Well, we finally got to scale where we can do Rotogravure Printing, which is like mass printing, and you buy 16,500 units of it. And those cost 19 cents. When, a year ago, when we were buying packaging, we were doing digital print, and digital print costs, like 80 cents a bag. So we're actually kind of still better now than we were a year ago. And even if all of our prices go up, 10% or 15 or 20% over the next year, or two, or three, or whatever that looks like, we're probably still ahead of the game on our cost of goods. 

And so we're actually in this bit of a, I guess– a sneak peak, we're actually going to be coming out in a few weeks from now or in December, with some price adjustments on our Honest Dumplings, actually making it more affordable. And we've seen so much savings with our economies of scale, and our better supply chain today than when we were smaller, that we're actually going to pass that on to customers. And instead of this whole world where everything's going up in cost, we're actually able to start driving some economies of scale and lower our price.

Heather 19:29

See, support local.

Brea 19:35

And it's delicious.

Heather 19:35

And I think, Chris, I think you're hitting on something that's so important that I kind of I've got some flack for saying this before. But a bit of an issue with the “Shop Local” campaign, when it comes from a place of negging the consumer like, ‘you have a responsibility to shop local’. And it kind of gave the business owner a little bit of a pass to be innovative. If you can't berate people to shop local, you can't, youneed to give them a reason to shop local. And I think you just hit the nail on the head. It's like, ‘Hey, I could be in New Zealand. It doesn't matter. My stuff is so good’. It's just like it's a huge benefit. And like win-win that I am in your own backyard, because, like Brea said, it's delicious.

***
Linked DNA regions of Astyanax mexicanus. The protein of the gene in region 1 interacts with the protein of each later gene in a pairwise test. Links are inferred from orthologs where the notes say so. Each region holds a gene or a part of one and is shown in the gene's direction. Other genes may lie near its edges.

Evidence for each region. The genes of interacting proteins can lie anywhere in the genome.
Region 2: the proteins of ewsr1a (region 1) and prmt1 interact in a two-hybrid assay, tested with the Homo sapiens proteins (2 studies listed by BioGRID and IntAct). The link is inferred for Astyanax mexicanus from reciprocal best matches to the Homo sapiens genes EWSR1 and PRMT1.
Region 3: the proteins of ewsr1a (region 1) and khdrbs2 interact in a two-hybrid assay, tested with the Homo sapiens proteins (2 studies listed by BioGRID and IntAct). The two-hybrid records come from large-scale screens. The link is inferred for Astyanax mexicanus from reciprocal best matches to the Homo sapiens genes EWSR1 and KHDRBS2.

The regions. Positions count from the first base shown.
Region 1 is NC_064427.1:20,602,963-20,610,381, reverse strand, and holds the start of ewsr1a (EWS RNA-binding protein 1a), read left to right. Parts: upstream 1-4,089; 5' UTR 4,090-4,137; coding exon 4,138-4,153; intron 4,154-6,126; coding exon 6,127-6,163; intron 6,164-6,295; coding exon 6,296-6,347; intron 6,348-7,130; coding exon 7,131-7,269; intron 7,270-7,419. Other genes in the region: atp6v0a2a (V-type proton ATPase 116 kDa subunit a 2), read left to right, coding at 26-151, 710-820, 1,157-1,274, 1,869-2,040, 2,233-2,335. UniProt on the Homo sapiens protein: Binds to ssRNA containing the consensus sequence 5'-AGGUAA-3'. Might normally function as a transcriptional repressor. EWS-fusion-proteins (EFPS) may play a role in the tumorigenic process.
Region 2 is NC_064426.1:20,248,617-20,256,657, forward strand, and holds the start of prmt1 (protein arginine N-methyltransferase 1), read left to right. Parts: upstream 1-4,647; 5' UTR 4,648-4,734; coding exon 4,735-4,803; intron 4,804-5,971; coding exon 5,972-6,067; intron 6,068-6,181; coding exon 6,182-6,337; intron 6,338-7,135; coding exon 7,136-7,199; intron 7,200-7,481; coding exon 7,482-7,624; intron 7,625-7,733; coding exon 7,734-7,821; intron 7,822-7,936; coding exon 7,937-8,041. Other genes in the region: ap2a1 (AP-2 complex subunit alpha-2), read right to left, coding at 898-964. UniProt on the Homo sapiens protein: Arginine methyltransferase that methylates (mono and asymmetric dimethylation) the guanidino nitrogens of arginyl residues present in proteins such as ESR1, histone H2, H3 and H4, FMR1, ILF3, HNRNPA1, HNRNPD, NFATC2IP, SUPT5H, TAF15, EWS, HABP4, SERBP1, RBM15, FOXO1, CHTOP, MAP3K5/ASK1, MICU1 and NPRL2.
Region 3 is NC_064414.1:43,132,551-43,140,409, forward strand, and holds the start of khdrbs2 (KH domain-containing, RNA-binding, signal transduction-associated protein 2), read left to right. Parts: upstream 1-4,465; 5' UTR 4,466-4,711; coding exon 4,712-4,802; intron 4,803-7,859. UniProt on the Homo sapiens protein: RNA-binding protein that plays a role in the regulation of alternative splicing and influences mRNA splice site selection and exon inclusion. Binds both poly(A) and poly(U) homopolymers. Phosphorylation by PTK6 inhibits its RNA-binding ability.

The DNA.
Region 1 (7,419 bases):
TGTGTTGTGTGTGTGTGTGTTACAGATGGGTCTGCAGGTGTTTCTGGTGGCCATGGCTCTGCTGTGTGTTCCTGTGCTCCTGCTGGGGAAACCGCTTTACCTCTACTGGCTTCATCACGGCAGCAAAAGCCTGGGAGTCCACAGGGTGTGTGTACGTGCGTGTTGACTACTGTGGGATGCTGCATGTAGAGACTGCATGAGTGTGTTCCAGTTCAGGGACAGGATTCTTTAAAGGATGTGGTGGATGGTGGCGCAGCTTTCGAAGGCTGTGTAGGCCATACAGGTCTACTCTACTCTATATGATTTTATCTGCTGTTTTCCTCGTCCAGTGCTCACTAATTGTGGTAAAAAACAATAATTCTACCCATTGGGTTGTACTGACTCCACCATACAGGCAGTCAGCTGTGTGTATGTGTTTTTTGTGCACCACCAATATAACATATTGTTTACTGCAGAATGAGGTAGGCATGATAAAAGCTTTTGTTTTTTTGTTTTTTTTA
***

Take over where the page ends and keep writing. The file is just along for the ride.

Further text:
Chris 20:15

So yeah, and you know what, on that front, it's like I've always...because obviously I'm in the local food scene, and our business has been able to put a million dollars back into companies since Covid started and all of that. And so obviously, I care about this, but just as at a consumer level, even like me personally, it's like I love supporting local. But I wouldn't buy an inferior product just because it's local. 

It has to be comparable or better. And I think that as much as you have this conversation around like local becoming more prominent, consumers aren't going to buy worse products that are local, they’ve got to be comparable or better. And I think that's where, and if you look at Honest Dumplings, and you look at its branding, and its packaging, and the story or even Uproot, we rarely ever mentioned local, and we don't want to be pegged as we play the local card. But it's like- we think what we're doing is valuable enough and has enough innovation, that it doesn't have to just ride on that local train, we can ride on our innovation, we can ride on our quality of product, and then add in the stack the local card.

Heather 21:25

I love it. I think that's a really, really great point. And I think even... you’re giving me a lot to think about right now. Because I actually am wondering about that local element. And in a way you never want to pigeonhole yourself. You don't want to be special just for this market. Because that is cool for this market, and as a Canadian, probably to a certain point. But you're right. I think that it could be limiting if that's the big thing. 

Chris 21:51